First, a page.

A couple that we know made enormous efforts over the years to help their neighborhood be a better place for kids. Once a thriving, middle-class community to which the husband’s grandparents immigrated, it had fallen into decay with their city’s economic depression. Little by little, the couple’s home — that house his grandparents bought long ago — became a safe haven for the neighborhood’s kids, many of whom had little or nonexistent home life, or parents who just didn’t know how to get up from taking too many hits when they were already down.
As our friends and their own three children watched their home evolve into a de facto Boys and Girls Club, they decided to be intentional about it. They bought the house next door (an affordable prospect in a neighborhood where few choose to live) and invested in putting a pool in their backyard. Over the next decade of summers, a lot of kids gathered around that pool. The warm welcome they received there included rules, limits and a chance to develop self-discipline that most would find nowhere else, It was a chance to develop what Dr. King once called “the content of their character” — and to understand that this is the real purpose in life. Dozens of kids who passed through that house, and many of their parents, found possibilities in life they might never have known existed.
I thought I knew this couple’s story until, while I was visiting with them, the husband nodded toward a city bus stop as we drove past and said, “That’s where it all began. As they shared the story of their courtship and decision to marry shortly after high school, he described how, as they were standing at that bus stop one day, star-stuck with love and making big plans for their future together, he’d said something offhandedly. A car of men with faces as dark as most of their neighbors today had driven by, and without even thinking, he’d uttered a racial slur. It was something he’d heard fairly frequently among his peers.
“I’ll never forget the look on her face.” His own expression was somber in memory. “That look in her eyes, it was a combination of disbelief and anger, disappointment and sadness.”
That look, he said, had made the biggest impact on him of all, unleashing changes he could never have predicted.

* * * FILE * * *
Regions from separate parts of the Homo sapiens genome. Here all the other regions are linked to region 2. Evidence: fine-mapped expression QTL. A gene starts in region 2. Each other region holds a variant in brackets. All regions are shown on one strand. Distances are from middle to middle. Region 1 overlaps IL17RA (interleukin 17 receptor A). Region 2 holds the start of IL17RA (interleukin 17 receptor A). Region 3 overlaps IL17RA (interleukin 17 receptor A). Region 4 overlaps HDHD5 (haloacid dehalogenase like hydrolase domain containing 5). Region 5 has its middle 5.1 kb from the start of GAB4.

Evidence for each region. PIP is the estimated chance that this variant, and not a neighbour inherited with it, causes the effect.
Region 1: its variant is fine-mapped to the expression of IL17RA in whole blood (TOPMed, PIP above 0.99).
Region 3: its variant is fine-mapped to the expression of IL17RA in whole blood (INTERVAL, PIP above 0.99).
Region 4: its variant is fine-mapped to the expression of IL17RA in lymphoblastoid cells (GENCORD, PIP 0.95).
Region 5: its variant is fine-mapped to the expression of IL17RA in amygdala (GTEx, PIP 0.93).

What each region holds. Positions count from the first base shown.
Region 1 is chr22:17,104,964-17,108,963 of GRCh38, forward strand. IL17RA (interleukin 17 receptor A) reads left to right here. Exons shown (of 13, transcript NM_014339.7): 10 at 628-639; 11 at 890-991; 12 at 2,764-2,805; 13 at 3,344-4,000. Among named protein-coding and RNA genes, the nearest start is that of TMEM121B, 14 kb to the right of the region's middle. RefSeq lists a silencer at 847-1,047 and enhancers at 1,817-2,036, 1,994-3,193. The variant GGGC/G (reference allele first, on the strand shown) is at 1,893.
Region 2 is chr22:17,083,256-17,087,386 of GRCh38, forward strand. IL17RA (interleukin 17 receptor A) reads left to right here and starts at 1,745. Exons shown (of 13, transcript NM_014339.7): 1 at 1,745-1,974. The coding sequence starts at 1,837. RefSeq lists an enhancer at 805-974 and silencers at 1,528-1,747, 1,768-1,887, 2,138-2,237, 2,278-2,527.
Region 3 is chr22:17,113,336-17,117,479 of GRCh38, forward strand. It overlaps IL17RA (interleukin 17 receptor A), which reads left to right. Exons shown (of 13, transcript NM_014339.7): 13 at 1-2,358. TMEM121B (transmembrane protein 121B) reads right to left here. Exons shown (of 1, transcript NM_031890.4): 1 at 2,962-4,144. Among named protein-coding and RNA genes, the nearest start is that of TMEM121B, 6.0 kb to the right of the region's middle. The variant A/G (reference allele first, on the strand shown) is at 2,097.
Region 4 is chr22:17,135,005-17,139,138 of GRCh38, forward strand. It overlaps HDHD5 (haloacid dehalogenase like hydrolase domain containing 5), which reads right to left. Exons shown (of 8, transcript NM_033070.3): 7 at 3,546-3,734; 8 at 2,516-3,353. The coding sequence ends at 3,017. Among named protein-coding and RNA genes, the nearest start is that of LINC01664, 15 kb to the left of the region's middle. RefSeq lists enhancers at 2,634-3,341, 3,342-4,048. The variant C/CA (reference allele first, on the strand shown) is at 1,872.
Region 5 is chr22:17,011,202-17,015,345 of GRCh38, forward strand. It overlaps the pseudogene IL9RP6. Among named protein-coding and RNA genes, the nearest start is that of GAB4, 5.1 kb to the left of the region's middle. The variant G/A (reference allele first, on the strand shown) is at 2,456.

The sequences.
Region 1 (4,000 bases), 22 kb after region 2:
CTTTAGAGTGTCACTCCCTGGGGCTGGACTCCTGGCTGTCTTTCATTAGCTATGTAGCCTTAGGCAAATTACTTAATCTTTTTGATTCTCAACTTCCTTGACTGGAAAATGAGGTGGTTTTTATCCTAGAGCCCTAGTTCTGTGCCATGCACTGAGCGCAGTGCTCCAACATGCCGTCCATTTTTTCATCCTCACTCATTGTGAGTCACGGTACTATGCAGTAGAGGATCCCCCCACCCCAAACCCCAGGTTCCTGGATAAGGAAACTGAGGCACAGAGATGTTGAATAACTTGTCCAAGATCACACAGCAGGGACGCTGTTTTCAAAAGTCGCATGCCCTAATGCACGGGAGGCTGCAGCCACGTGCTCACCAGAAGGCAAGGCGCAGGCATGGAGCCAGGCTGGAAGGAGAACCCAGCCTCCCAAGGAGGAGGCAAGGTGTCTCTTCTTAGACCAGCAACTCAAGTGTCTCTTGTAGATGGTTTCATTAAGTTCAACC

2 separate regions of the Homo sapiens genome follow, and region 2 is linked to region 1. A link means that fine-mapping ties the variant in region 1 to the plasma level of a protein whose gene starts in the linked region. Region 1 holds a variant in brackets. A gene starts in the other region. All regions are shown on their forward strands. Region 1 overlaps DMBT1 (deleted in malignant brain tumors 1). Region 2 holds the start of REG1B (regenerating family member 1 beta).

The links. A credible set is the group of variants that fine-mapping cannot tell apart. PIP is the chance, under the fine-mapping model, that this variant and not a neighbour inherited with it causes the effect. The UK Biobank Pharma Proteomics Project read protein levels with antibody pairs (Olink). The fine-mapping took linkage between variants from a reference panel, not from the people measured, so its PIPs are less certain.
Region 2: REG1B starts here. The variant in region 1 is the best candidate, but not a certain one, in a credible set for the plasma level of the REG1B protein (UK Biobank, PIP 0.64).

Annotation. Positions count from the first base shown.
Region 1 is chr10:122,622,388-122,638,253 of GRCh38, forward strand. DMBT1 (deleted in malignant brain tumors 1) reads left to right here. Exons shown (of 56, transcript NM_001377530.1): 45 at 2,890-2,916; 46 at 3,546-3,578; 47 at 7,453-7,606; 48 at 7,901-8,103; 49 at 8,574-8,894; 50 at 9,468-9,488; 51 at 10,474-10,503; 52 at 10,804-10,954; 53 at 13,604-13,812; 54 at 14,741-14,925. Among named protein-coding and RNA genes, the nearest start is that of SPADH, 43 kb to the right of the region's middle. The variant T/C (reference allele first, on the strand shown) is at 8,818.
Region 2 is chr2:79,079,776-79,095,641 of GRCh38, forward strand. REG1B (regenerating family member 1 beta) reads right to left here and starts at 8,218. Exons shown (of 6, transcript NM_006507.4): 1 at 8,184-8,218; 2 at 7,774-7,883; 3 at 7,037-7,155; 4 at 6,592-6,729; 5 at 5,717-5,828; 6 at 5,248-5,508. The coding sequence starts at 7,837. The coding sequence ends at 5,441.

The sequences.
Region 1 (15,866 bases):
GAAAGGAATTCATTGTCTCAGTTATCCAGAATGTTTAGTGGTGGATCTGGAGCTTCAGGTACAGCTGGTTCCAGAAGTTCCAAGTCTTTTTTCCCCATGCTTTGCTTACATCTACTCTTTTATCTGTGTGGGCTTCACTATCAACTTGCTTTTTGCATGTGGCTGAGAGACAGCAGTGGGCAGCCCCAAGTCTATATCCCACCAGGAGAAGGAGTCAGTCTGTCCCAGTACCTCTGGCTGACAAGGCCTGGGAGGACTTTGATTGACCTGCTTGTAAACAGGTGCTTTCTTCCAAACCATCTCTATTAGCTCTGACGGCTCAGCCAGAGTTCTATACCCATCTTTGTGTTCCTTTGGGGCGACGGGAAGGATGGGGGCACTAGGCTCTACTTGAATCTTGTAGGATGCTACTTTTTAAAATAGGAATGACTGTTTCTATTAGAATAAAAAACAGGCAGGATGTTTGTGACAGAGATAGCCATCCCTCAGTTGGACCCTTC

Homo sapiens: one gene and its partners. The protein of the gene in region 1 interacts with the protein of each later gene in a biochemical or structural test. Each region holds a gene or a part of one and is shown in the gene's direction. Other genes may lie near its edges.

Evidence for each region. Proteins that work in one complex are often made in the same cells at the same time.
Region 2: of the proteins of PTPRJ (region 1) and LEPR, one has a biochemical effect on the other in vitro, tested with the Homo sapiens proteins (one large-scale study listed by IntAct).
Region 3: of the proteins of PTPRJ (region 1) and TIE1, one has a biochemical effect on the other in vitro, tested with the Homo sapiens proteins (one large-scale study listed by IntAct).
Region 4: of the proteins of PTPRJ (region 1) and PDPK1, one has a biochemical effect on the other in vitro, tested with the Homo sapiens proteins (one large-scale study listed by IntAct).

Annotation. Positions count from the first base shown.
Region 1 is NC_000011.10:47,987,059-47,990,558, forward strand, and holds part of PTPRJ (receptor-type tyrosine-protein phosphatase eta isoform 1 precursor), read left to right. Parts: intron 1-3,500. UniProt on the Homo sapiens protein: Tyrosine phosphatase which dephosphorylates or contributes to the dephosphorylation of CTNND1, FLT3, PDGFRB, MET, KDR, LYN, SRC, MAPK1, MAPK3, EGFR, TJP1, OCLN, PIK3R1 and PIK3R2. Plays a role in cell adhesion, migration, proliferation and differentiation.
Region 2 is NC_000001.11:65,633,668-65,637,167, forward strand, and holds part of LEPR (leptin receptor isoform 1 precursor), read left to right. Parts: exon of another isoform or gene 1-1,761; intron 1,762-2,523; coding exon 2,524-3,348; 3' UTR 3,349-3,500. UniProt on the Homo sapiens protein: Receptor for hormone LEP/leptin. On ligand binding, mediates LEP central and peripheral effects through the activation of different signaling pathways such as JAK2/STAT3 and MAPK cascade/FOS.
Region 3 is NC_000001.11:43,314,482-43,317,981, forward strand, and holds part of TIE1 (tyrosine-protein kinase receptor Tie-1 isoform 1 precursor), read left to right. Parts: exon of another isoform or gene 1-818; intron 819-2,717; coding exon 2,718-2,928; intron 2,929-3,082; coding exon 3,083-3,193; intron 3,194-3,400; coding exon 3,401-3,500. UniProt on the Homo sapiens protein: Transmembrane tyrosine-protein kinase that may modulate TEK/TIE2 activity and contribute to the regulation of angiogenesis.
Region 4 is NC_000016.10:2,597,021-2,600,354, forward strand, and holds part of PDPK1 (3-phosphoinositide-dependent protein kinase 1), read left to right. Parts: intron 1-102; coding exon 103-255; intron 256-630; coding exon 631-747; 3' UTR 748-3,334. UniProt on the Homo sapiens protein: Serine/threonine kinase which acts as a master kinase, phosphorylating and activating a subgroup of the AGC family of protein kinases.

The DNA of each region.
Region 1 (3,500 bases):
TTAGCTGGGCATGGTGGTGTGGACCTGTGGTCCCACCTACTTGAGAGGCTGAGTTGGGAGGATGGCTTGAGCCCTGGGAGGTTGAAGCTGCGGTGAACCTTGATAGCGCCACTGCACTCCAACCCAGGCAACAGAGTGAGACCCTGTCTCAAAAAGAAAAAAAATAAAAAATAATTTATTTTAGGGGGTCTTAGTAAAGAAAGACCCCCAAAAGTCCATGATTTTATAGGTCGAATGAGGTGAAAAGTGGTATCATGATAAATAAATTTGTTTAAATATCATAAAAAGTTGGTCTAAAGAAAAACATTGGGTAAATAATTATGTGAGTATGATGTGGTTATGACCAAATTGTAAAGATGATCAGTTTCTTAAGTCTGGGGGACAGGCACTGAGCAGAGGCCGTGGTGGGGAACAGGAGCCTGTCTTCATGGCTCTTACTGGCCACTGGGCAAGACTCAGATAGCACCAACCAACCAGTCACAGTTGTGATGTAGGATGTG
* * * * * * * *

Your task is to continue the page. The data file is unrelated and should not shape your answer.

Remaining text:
His wife explained that she’d grown up with her family’s foster son, whom she truly loved like a brother, and who was black. The circle of her family’s African-American friends was also wide. Hearing her future husband say something like this seemed unthinkable, and unacceptable. As she turned to him with that look that day, she told him, “I don’t think I can be with you.”
At the time, her husband notes, any remorse on his part was motivated strictly by the desire not to lose her. “But I also didn’t want to lose the love and trust and respect for me that I saw leave her eyes when I’d said that,” he says. “And I knew that I wanted the mother of my children to be someone who had the strength of conviction that she had. It was brave to take a stand like that, because she really loved me, and what I did must have been a big disappointment to her.”
Like the efforts they later made to help their neighborhood’s children, nothing came easily, or overnight. But he did have a kind of epiphany that day, he says. “I realized that I had more choice about what I could do, and think, and believe, than I had understood. A lot of my actions and beliefs came out of the way my family and those who I’d grown up with saw things, and it was my responsibility to recognize where I’d been influenced by that, and to decide for myself.”
Standing at the bus stop that day, he couldn’t have imagined where such a willingness to change would lead him. Not only did that house of his grandparents eventually become an interracial community center, but his own circle of friends and family looks so much different than it might have had he chosen a different path that day at the bus stop.
The kind of change that moves away from blind imitation of the past is nearly always an act of real moral courage, however small it may appear at first. The smallest action or decision to change based on principle or new understanding can often be overlooked by others, seemingly invisible at the time. But as my friends — and their many friends — can testify, it initiates a quietly powerful momentum that, like the lever of Archimedes, sometimes can move the world.